Sunday, October 30, 2011

Time, Value, and the Answer - Part 2

Bob Fiske
May, 2009

(Continued from "Time, Value, and the Answer - Part 1")


One area in which current account methods are inadequate regards time.  There are two ways in which time is accounted for.

First, time can be converted into monetary units, such as when a person works for an hourly wage.  If you work 10 hours for a wage of $10/hr., then the value of your time will be converted into $100.  A corollary of this is "piecework" in which the accomplishment of a specified unit of work is exchanged for an agreed upon equivalent amount of money.  Thus, many salespeople work on commission in which each completed sale earns them a fee or percentage of the sale.  Somewhat related to this is the "bonus", in which an employer rewards a "dependent" for overall exemplary work practices.

The other method is the "deadline".  Accomplishing a set amount of work by an agreed-upon mark on a timeline is valued as good and can result in "reward".  Missing the deadline is negatively valued and is usually associated with some penalty.

Much of what the contemporary culture values is built around these two time valuation methods.  Yet, this conversion to money fails to account for many qualities of time that have value.

Here are some examples.  The amount of time that a person spends on restoration or spiritual reconnection.  The amount of time a person spends learning about his/her inner psyche.  The amount of time a person spends on setting personal goals and evaluating satisfaction about the direction of her/his life.  The amount of time spent in appreciation of moments of good fortune.  The amount of time a parent spends shaping the lives of his/her child(ren).

So, once again I imagine an alternative time accounting system that includes both the "tangible time" activities (convertible to money), as well as the "intangible time" activities.  The question revolves around this fact: clearly, intangible time has value.  However, in a capitalistic system that rewards tangible time, tangible objects and monetary value, the satisfaction derived from intangible time activities is placed into competition with tangible time activities.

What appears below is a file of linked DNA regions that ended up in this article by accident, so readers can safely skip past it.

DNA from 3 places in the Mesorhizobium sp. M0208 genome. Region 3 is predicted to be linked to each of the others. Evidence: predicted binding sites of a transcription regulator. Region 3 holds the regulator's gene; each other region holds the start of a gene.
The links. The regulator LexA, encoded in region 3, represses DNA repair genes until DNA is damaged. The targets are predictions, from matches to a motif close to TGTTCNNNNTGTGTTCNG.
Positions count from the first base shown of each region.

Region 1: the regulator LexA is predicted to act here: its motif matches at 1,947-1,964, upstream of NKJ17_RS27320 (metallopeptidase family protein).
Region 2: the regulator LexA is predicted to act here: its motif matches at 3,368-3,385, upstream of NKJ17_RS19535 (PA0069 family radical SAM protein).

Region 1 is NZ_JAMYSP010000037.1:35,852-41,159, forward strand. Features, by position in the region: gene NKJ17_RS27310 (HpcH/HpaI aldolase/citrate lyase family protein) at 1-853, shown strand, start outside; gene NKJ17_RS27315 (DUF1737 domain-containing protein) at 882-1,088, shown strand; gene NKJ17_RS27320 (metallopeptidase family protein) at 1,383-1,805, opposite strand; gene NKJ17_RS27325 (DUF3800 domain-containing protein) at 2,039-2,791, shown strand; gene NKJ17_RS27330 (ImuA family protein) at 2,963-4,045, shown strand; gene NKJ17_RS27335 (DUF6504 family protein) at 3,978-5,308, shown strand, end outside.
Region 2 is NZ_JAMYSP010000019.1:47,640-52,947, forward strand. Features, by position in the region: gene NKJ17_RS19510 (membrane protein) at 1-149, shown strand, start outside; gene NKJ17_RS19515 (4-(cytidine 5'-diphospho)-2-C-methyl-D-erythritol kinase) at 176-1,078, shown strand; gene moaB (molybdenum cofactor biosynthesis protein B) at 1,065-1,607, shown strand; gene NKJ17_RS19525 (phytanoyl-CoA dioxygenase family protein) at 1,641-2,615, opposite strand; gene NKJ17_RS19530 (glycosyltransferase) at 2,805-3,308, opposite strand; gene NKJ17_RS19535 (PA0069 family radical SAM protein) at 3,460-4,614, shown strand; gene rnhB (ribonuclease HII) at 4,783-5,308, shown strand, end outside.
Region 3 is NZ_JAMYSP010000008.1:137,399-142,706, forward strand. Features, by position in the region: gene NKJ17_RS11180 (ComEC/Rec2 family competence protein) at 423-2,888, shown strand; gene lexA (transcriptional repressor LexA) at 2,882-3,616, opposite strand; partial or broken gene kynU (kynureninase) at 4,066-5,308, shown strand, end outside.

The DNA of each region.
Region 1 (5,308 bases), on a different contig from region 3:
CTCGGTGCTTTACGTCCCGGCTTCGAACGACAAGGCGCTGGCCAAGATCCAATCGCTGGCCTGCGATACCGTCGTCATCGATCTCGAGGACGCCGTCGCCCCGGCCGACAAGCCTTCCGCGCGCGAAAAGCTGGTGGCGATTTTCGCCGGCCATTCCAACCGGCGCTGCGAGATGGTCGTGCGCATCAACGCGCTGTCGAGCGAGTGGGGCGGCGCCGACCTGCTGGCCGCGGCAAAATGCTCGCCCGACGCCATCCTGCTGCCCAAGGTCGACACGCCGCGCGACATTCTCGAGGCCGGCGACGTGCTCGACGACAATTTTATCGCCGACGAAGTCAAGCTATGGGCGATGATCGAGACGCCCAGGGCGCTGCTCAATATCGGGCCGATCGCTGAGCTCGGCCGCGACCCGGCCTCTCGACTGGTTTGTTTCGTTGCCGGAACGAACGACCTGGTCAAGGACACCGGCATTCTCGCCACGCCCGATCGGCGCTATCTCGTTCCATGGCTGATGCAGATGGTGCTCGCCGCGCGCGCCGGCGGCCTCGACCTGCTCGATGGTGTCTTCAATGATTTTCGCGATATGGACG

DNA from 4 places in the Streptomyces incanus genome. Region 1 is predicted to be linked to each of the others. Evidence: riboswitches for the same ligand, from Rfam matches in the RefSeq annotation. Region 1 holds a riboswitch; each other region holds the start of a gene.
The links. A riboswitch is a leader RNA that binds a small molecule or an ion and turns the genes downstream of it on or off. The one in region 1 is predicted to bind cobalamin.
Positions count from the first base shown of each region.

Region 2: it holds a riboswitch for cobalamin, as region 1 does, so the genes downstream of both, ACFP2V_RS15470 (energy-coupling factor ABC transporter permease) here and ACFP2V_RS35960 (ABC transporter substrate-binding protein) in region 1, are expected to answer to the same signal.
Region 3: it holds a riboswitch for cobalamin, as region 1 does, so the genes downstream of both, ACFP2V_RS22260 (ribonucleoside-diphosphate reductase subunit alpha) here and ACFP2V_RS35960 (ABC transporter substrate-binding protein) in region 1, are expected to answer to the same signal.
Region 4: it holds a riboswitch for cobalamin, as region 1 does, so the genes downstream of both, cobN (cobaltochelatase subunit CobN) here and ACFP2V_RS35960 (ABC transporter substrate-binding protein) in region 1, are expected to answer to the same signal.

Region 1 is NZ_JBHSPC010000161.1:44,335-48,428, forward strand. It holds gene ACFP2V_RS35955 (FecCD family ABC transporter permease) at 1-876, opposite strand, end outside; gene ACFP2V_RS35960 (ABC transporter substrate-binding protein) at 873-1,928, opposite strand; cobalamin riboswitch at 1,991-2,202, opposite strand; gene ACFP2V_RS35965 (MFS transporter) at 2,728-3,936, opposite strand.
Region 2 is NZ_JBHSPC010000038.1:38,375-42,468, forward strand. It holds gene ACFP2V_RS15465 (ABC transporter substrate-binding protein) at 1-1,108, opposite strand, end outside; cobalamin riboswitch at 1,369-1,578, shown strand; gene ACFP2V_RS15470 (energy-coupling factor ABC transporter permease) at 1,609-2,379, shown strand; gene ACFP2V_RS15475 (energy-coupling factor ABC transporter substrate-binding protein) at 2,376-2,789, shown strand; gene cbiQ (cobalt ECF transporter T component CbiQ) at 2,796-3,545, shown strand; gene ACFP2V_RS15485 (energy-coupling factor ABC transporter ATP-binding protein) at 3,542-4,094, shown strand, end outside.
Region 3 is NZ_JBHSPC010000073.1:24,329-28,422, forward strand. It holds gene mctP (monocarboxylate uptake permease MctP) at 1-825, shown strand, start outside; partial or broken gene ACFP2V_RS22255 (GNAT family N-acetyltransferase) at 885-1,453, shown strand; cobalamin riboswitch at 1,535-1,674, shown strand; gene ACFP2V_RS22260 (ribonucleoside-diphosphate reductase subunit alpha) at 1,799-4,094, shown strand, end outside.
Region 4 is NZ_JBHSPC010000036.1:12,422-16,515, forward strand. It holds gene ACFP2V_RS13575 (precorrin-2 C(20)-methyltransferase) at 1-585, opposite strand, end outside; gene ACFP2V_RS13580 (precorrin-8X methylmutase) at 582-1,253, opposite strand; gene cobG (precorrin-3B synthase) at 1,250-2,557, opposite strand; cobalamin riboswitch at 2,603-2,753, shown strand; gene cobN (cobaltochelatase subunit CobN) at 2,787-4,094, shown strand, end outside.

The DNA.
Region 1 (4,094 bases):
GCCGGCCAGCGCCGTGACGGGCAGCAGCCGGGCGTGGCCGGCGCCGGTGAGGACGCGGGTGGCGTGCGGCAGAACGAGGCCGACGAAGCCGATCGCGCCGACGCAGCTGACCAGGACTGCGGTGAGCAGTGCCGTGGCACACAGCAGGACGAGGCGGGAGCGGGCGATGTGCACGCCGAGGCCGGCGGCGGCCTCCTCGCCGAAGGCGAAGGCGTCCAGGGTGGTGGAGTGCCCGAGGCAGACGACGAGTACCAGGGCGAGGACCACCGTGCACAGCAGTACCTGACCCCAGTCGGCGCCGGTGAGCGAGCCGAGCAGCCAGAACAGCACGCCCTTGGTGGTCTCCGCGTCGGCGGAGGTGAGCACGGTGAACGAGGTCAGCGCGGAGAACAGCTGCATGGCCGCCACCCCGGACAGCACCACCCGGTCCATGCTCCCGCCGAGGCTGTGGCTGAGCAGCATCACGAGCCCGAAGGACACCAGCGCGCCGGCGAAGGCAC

For example, if a person values physical fitness, she/he must do these sorts of activities on her/his "own time".  Because intangible time is "devalued" in the money-driven capitalistic system people's behavior can be shaped in the direction of ignoring these activities.  Over time, this will lead many people into a psychologically (and perhaps also physically) unbalanced state.  Thus, it is possible that certain states of health and disease might be related to the skewed value system of money-oriented time.

Suppose there were, in this new system, a comparison of tangible time activities to intangible time activities.  Perhaps this would result in in "tradeoff tables".  These tables would show the equivalence of tangible time for a given activity to the amount of time devoted to an intangible activity.  This is perhaps similar to the foreign exchange market in which a "dense" currency, such as the Euro, is rated against a "light" currency, such as the Mexican peso.  In this relative valuation, a single unit of dense currency can "buy" many units of light currency, while a single unit of light currency will "buy" a small fraction of a single unit of the dense currency.

So, by way of example, the tradeoff table might show that an hour of physical therapy for a back injury would be dense compared to an hour of work time.  At the same time, an hour of taking one's children to a movie might be light in the tradeoff table compared with visiting one's parents.  In this new accounting system, different "time currencies" could be literally traded.  Thus, visiting one's ailing elderly parent could actually offset a portion of one's tangible work time.

This is clearly a departure from the existing capitalistic time accounting system.  It represents a MAJOR SHIFT IN VALUES.  The current system would regard as crazy the proposition that an employee should be paid a fraction of a work hour's value for visiting an ailing parent.  The closest the current system comes to this is that some employers give a certain number of flex hours per year that workers can use, at their option, for time-off activities.  This, however, is a far cry from the sweeping tradeoff table for ALL tangible and intangible time activities.

(To be continued...)

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